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With Homeowner and Auto Rates on the Rise, What Can You Do?

Just because insurance rates are rising does not mean consumers are powerless. According to a year-over-year report from MarketScout, automobile premiums climbed 3 percent while homeowner's insurance increased between 4-5 percent, depending on the value of the home. 

Between the first two months of Q4 2012, the researchers also tracked the greatest month-on-month increase in 11 years for the "high-net-worth" home market. Rates went from plus 2 percent in October to plus 5 percent in November.  

Your insurance broker may be able to negotiate a lower rate for you if your history of claims and your credit rating are both strong. Insurers sometimes reduce rates or grant credits on a case-by-case basis, so start conducting an assessment of the steps you can take to ease the pain of insurance costs. HUB International has a few suggestions:

Bundle your coverage

Placing coverage with one insurance company often reduces the premium for both policies, simplifies claims settlements for losses that involve automobile and property and can provide account billing for both lines of coverage.

Indeed, when it comes to insurance, loyalty pays. According to government-reviewed advice from The Insurance Information Institute (III), some consumers who have stayed with the same insurer for a long time may be able to earn discounts as a result. If you are thinking of consolidating your coverage, or are considering moving some or all of your policies to a new company, be sure to check the rates and inquire with your current insurer whether it can offer you any incentives to stay.

Review premium saving features with your broker

When your insurance rates rise, it's a great time to talk to a HUB broker and go over any changes you can make to positively impact your plan:

  • Raise your deductibles to the dollar amount you would be able to pay on a property loss. Smaller, more frequent claims can hurt you, so paying the higher deductible can lead to lower premiums.
  • Review security credits for alarms, water flow protection, back-up power and gated communities.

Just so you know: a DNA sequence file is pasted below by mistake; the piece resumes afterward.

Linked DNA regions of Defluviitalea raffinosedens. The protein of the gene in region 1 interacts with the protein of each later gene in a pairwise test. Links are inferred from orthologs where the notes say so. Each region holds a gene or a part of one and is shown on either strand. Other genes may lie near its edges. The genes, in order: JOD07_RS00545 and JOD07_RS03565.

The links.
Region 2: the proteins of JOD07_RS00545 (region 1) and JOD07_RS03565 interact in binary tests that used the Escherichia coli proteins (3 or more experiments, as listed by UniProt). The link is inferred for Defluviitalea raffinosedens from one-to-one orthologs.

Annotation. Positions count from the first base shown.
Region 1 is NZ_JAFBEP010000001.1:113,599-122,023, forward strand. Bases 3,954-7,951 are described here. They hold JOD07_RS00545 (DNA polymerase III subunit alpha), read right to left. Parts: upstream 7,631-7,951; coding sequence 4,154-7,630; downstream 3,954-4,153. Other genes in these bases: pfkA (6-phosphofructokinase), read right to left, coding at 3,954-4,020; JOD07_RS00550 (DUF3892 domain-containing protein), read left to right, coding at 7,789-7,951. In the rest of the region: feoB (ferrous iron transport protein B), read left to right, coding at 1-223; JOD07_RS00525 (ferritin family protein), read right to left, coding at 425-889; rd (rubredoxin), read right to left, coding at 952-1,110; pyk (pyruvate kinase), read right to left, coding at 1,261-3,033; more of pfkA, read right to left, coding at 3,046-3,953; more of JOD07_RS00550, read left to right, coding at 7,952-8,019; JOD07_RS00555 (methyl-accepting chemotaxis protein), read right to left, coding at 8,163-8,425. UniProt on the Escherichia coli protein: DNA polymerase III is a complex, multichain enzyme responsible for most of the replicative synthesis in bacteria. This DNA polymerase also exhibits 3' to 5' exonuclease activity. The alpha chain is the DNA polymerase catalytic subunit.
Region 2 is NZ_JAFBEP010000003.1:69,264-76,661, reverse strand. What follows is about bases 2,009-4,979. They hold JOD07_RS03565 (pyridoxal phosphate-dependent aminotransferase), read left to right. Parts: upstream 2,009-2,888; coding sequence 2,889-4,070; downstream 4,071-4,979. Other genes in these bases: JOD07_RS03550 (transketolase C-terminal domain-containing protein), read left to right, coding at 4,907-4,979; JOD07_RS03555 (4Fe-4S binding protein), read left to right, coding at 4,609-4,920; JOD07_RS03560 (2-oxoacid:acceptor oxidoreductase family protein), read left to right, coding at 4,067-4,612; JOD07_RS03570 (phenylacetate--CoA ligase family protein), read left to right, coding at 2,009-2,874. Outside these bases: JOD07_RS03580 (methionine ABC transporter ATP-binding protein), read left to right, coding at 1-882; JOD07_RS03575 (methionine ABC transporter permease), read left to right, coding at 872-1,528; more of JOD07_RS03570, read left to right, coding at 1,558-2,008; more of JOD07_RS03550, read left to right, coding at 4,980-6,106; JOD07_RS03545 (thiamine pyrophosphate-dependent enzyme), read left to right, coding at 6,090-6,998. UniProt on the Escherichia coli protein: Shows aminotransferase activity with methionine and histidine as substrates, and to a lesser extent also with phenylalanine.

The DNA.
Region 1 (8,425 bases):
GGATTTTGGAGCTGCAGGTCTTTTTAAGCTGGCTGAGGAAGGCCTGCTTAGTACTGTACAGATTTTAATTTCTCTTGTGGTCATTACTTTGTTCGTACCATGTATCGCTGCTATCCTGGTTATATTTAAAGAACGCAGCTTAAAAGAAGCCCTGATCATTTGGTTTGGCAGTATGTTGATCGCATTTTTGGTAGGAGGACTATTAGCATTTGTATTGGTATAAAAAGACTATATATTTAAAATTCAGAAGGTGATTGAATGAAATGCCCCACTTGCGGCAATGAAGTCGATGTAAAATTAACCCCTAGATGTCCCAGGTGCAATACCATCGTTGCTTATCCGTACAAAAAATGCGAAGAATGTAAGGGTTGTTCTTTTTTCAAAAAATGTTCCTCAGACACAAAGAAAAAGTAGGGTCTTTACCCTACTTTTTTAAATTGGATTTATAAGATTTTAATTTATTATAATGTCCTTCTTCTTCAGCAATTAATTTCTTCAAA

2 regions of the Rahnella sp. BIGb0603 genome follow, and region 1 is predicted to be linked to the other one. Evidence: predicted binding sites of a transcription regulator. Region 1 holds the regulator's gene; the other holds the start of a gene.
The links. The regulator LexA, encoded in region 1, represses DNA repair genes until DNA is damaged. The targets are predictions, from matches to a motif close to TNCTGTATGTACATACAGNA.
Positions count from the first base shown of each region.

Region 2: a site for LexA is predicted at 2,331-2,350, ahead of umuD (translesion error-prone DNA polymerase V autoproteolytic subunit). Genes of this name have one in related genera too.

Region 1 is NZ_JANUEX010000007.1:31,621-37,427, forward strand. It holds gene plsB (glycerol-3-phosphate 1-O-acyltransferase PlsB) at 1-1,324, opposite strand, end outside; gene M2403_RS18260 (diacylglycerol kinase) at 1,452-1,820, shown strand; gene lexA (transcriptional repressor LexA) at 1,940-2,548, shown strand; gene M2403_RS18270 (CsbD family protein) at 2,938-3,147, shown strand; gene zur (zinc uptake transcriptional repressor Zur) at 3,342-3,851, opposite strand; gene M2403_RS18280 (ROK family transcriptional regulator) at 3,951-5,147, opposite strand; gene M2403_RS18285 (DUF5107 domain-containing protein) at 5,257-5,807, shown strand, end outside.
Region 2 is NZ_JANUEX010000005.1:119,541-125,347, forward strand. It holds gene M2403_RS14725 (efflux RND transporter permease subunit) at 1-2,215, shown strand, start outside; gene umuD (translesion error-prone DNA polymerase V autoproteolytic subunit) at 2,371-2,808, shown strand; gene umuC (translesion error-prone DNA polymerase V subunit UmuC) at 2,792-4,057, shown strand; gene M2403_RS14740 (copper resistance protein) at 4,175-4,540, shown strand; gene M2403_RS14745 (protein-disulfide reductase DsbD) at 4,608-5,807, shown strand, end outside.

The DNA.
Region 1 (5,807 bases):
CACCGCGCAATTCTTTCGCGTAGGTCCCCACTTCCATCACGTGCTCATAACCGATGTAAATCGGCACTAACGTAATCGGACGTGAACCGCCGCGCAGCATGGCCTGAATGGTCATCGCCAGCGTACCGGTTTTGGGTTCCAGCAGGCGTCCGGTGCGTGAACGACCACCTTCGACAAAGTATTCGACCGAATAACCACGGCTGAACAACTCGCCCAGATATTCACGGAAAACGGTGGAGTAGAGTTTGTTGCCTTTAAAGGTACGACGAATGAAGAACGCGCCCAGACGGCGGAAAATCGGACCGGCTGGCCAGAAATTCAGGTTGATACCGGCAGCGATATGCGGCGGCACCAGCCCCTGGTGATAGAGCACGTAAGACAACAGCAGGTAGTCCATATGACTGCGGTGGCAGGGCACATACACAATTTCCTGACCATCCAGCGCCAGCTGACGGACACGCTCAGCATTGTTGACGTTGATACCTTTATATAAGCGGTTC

• Similarly, review credits for updating utilities or your roof. Investing in your home can provide the added return of lower insurance bills.

If you have young drivers

Premium rates for personal auto insurance are rising. Add to that the fact car insurance costs have historically been higher for younger drivers and it's wise to exhaust all options for slashing the price tag on your family's coverage.

By confirming whether you are eligible for good student credits or for student-away-at-school credits, you may be able to significantly reduce how much you pay for younger family members' car insurance. Talk to your broker about whether your student's grades are high enough to qualify for a price break. For young family members who spend much of the year away at school without a car, you may also be able to earn a discount.

Check if your personal property coverage is adequate

Hurricanes, floods, and a slew of other natural disasters have taught us that property coverage is not always what it seems. Understand what your policy does and does not cover in order to prevent unpleasant surprises. Your HUB broker can help you determine what supplemental coverage you may need.

  • Utilize scheduled articles endorsement. This option enables you to secure additional coverage for certain items or broaden limits and coverage at a lower rate than what you would get by increasing personal property coverage.
  • If you own multiple homes, coordinate property limits between properties for potential savings.

Review Liability Limits - Is an umbrella policy right for you?

Take a look at your current liability limits. Talk to a HUB broker about whether opting for an umbrella policy may enable you to increase limits across all exposures.

Again, even with the steady increases on insurance rates, homeowner and auto insurance customers can take matters into their own hands to earn discounts and save money. Reassess your current policies to find areas where you can cut costs without cutting coverage.